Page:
What Is The Trail Of Chaos In The Great Gatsby

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Trail of Chaos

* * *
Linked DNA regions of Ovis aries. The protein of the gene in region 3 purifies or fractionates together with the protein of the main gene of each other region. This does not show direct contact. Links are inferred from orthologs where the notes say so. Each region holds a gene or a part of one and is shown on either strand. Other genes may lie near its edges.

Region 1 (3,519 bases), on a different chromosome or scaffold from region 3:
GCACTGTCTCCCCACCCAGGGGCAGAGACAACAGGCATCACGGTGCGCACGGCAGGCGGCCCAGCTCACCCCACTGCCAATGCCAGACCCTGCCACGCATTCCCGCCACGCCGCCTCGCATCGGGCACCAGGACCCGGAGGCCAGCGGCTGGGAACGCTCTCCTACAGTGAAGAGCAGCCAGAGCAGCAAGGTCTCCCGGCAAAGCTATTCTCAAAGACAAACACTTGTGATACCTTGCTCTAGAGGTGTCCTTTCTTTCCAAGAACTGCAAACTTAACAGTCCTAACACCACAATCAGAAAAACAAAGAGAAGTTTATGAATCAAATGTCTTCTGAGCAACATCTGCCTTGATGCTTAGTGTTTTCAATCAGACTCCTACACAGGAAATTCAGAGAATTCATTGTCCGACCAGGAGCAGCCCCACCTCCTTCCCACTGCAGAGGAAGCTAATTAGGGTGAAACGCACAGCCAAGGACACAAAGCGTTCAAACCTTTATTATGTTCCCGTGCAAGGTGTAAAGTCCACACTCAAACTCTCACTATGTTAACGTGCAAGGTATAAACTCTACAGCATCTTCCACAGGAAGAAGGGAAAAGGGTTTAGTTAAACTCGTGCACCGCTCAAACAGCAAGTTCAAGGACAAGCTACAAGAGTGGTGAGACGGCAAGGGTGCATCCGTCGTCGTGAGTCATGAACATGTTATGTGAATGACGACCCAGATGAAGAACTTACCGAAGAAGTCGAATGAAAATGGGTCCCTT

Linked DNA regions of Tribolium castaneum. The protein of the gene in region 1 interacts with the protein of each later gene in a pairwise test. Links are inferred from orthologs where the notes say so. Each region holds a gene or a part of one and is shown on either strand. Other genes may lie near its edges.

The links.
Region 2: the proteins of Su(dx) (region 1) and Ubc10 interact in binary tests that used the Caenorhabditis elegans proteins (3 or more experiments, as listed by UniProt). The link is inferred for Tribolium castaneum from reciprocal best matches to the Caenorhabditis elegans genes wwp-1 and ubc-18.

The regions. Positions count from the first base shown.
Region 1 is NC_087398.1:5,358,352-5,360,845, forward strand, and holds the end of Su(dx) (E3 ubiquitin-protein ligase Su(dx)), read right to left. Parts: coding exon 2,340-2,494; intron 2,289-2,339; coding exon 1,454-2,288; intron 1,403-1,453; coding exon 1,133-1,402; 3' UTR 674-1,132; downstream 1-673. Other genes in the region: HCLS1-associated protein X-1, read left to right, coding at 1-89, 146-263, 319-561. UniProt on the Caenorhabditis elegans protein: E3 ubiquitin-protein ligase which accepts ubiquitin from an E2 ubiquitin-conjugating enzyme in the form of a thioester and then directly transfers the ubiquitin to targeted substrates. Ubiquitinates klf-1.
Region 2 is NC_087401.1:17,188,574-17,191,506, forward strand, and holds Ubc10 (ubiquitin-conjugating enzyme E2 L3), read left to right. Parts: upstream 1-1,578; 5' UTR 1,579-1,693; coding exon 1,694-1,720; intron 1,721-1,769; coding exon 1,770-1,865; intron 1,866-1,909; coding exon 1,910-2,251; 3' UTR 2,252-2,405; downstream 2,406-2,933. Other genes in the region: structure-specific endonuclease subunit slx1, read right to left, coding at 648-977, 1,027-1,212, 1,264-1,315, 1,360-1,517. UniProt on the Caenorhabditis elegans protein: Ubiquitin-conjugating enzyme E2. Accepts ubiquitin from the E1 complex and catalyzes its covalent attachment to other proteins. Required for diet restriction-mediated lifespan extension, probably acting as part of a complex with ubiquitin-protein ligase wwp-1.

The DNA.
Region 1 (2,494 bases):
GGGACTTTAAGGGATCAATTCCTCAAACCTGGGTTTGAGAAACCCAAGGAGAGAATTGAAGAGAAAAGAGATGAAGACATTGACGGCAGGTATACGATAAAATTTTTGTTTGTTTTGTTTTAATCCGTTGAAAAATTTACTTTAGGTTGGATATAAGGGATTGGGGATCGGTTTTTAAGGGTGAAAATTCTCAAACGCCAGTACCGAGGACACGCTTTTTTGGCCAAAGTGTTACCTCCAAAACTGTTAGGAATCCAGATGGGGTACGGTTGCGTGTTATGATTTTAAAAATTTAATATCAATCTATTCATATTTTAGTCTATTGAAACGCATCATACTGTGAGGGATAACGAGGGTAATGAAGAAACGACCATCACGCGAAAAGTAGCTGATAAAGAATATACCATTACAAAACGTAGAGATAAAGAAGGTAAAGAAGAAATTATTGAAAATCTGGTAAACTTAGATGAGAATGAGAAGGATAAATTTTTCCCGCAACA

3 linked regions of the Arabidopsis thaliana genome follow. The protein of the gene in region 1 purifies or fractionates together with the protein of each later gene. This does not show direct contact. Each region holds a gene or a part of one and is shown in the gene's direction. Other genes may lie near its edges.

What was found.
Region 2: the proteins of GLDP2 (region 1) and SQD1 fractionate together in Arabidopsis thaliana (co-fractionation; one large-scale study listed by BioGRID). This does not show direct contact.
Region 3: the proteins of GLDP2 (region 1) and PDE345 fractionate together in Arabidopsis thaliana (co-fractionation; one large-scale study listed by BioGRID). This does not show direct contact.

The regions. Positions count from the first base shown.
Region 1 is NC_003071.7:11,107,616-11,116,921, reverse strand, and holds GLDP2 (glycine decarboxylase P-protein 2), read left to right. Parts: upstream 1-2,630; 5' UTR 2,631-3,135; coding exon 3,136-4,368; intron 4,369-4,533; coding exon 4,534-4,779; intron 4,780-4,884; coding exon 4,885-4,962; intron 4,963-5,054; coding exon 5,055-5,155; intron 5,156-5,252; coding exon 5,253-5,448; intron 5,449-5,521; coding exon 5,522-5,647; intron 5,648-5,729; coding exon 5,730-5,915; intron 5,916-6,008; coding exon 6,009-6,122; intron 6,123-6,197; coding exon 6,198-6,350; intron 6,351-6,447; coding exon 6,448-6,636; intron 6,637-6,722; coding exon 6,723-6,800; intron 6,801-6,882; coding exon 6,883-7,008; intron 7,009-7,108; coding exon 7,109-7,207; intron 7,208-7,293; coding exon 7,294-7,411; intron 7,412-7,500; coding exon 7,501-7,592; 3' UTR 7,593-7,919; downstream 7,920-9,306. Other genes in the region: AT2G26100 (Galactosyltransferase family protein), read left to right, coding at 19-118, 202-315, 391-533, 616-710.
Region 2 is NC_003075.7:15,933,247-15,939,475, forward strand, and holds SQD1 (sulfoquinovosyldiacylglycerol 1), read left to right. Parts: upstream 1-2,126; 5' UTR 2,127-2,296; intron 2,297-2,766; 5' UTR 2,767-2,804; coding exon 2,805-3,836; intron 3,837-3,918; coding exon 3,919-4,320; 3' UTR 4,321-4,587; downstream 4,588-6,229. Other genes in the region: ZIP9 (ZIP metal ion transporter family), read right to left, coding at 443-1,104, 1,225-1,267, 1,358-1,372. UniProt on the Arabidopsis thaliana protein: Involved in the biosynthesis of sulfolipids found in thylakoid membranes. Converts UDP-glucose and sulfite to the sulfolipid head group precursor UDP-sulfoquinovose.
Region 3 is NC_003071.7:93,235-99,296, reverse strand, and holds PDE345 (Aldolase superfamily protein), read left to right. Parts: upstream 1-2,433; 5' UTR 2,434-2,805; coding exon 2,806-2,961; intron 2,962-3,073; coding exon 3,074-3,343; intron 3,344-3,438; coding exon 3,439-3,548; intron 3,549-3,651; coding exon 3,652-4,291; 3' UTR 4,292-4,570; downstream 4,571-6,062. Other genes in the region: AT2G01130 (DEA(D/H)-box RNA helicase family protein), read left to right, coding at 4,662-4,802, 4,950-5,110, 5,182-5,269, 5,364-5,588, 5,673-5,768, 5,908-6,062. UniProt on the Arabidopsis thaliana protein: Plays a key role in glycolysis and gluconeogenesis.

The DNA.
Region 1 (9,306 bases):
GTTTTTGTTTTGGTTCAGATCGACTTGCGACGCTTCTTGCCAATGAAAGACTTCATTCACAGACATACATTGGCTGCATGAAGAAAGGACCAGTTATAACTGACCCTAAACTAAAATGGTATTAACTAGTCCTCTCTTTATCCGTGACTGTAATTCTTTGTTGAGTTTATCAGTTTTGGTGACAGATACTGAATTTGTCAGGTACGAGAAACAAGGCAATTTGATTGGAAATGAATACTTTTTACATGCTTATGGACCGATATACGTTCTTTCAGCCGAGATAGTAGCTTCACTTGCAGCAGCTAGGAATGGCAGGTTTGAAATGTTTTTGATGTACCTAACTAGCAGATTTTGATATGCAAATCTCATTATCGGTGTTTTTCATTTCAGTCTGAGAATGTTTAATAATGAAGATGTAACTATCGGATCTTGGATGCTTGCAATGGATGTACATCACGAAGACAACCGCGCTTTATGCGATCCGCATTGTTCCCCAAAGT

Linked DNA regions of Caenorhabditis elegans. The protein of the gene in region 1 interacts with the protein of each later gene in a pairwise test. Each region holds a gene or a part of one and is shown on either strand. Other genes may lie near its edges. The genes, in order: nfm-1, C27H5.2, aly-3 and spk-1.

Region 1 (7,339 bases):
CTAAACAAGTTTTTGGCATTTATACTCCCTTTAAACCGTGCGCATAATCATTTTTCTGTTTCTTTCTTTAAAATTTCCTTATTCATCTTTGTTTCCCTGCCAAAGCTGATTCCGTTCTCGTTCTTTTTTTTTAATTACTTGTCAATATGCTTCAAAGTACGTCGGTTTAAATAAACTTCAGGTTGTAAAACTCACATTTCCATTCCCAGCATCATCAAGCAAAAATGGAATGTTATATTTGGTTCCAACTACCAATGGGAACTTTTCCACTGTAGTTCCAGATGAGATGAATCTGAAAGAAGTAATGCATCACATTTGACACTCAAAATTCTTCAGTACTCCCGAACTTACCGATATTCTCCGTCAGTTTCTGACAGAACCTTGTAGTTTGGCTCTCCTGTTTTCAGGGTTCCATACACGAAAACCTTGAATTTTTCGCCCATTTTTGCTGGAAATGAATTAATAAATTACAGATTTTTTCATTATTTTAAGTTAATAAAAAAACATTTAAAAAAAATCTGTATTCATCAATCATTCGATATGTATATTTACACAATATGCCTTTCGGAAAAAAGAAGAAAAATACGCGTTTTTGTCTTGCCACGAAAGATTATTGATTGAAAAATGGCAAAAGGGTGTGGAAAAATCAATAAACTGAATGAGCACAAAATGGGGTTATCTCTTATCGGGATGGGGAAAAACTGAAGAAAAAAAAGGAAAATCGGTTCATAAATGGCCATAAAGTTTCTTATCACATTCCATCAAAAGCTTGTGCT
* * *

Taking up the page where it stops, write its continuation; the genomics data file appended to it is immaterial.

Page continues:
“...a bad driver was only safe until she met another bad driver” (Fitzgerald 177). In F. Scott Fitzgerald’s novel, The Great Gatsby, he weaves a detailed story epitomizing the experiences of a diverse group of peers as they interact with one another during the drama of The Jazz Era. Using the lives of Jay Gatsby, Tom and Daisy Buchanan, and George and Myrtle Wilson, Fitzgerald takes readers through their various and often impetuous adventures, revealing how those with wealth and social standing follow their own rules of behavior, leaving chaos in their paths. Significantly, this glimpse behind their social masks and into their real world enables the reader to understand the ramifications to all citizens when one group is able to escape justice solely because they possess the financial means to do so. Peculiarly, Tom and Daisy choose to resolve major issues by dropping everything and departing to avoid bad publicity or consequence. This pretentious form of problem resolution is implemented by the couple on two separate occasions. Prior to the summer where the novel is taking place, Tom and Daisy had lived in Chicago. They leave because Tom was in an car accident while with a woman, who was not his wife Daisy. Subsequently, the couple proceeded to leave the city; when they resurfaced, Daisy was pregnant with her daughter Pammy. Remarkably, after the deaths of Myrtle, George, and Gatsby, they yet again gathered their belongings and vanished leaving no

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